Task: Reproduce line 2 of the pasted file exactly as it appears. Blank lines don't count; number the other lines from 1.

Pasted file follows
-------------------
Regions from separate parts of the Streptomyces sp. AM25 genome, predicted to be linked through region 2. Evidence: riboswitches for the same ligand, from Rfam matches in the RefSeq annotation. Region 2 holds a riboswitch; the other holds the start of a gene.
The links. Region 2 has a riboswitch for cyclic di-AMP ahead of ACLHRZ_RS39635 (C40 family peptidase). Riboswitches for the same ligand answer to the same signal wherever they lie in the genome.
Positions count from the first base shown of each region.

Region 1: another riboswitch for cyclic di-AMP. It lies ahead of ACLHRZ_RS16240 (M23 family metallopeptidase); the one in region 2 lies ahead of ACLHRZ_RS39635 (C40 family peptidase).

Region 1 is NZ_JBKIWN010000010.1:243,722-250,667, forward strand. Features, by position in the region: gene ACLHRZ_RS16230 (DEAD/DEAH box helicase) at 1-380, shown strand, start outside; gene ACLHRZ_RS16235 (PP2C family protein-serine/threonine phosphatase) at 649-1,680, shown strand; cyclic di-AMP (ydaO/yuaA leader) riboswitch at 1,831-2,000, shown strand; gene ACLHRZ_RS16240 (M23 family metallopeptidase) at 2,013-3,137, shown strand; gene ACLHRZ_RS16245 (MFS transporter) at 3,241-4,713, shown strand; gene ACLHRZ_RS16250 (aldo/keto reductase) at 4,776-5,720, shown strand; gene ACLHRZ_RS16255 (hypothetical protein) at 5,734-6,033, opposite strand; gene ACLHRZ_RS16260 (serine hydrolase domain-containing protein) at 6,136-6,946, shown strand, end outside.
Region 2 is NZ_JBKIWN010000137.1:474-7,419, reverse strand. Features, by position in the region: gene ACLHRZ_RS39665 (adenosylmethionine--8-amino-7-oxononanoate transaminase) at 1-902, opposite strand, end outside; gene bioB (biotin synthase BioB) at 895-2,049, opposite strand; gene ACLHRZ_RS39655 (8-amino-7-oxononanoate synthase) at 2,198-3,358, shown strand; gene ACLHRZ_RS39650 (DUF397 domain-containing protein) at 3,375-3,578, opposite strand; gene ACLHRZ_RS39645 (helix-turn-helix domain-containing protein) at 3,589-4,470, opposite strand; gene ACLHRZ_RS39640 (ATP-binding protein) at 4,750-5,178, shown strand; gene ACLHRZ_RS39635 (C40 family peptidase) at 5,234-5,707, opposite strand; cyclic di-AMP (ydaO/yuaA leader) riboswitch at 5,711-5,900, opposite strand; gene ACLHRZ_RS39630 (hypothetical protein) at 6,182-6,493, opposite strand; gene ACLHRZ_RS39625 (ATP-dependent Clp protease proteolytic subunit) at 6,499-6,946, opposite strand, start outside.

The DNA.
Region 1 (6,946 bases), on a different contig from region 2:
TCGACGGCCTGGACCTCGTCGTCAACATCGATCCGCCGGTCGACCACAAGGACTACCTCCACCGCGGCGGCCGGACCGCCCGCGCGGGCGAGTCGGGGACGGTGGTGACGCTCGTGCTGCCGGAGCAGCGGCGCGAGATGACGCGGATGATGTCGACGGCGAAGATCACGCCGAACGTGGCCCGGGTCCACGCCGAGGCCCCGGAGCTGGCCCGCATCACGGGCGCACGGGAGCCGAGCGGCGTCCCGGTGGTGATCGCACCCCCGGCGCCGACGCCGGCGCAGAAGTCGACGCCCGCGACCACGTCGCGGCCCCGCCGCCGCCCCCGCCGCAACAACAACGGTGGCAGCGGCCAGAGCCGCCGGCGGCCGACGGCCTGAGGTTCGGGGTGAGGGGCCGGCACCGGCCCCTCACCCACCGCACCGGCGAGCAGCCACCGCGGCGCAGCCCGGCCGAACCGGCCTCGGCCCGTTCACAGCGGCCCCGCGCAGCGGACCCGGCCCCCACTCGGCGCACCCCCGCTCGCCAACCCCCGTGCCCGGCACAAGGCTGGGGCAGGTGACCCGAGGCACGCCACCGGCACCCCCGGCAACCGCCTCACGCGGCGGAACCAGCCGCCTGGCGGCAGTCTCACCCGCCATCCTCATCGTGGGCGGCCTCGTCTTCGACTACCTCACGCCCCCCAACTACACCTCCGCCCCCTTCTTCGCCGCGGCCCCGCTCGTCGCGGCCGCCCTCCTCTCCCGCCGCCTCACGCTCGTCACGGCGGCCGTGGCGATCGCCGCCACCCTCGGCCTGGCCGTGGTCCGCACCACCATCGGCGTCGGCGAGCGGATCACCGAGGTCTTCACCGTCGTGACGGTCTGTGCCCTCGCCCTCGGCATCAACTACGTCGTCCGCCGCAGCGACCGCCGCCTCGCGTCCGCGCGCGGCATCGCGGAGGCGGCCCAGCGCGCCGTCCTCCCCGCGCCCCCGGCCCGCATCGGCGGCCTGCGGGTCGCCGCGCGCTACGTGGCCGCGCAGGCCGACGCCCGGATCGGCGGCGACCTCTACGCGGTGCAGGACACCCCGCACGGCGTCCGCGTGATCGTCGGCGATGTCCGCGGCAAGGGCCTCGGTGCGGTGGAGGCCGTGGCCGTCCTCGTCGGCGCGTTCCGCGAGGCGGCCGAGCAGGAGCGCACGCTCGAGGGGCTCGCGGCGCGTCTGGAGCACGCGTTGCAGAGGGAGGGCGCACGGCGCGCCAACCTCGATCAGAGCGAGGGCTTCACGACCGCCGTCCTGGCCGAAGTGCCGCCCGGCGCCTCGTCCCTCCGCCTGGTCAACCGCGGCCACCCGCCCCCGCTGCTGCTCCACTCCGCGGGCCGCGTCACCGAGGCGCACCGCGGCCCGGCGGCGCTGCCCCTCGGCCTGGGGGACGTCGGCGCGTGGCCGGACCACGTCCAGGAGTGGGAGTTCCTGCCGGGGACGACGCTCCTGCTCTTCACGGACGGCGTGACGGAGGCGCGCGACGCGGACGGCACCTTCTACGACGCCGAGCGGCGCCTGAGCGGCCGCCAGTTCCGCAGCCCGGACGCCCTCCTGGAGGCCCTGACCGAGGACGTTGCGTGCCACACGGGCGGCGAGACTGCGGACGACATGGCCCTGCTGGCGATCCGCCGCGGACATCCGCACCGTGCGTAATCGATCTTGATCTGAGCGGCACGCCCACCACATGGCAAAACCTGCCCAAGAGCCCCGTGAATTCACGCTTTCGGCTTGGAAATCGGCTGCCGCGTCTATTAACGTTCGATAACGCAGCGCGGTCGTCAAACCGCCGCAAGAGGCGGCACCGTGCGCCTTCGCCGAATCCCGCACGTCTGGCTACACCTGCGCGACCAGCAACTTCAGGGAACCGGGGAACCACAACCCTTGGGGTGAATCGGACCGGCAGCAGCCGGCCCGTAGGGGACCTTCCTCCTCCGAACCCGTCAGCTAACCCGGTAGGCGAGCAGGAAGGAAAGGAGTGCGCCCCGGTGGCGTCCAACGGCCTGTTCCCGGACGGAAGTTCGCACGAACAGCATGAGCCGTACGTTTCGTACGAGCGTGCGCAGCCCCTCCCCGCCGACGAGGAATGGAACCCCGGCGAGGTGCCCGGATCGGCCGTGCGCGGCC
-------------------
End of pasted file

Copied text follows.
The links. Region 2 has a riboswitch for cyclic di-AMP ahead of ACLHRZ_RS39635 (C40 family peptidase). Riboswitches for the same ligand answer to the same signal wherever they lie in the genome.